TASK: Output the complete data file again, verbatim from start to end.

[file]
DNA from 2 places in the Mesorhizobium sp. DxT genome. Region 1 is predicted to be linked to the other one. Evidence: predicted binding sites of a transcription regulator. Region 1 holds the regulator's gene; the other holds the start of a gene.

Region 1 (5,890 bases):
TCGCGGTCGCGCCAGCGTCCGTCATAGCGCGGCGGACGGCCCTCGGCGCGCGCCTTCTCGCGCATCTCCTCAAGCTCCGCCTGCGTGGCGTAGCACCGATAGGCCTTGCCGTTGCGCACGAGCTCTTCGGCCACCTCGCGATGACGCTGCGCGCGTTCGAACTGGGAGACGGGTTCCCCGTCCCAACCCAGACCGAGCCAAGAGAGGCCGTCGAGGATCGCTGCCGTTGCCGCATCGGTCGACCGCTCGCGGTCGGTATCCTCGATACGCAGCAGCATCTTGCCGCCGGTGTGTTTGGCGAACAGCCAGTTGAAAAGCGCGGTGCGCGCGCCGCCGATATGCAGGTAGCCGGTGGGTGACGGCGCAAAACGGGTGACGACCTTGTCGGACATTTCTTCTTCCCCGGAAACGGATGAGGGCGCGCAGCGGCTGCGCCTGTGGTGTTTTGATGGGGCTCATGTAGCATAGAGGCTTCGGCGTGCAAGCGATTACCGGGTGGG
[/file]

DNA from 2 places in the Mesorhizobium sp. DxT genome. Region 1 is predicted to be linked to the other one. Evidence: predicted binding sites of a transcription regulator. Region 1 holds the regulator's gene; the other holds the start of a gene.

Region 1 (5,890 bases):
TCGCGGTCGCGCCAGCGTCCGTCATAGCGCGGCGGACGGCCCTCGGCGCGCGCCTTCTCGCGCATCTCCTCAAGCTCCGCCTGCGTGGCGTAGCACCGATAGGCCTTGCCGTTGCGCACGAGCTCTTCGGCCACCTCGCGATGACGCTGCGCGCGTTCGAACTGGGAGACGGGTTCCCCGTCCCAACCCAGACCGAGCCAAGAGAGGCCGTCGAGGATCGCTGCCGTTGCCGCATCGGTCGACCGCTCGCGGTCGGTATCCTCGATACGCAGCAGCATCTTGCCGCCGGTGTGTTTGGCGAACAGCCAGTTGAAAAGCGCGGTGCGCGCGCCGCCGATATGCAGGTAGCCGGTGGGTGACGGCGCAAAACGGGTGACGACCTTGTCGGACATTTCTTCTTCCCCGGAAACGGATGAGGGCGCGCAGCGGCTGCGCCTGTGGTGTTTTGATGGGGCTCATGTAGCATAGAGGCTTCGGCGTGCAAGCGATTACCGGGTGGG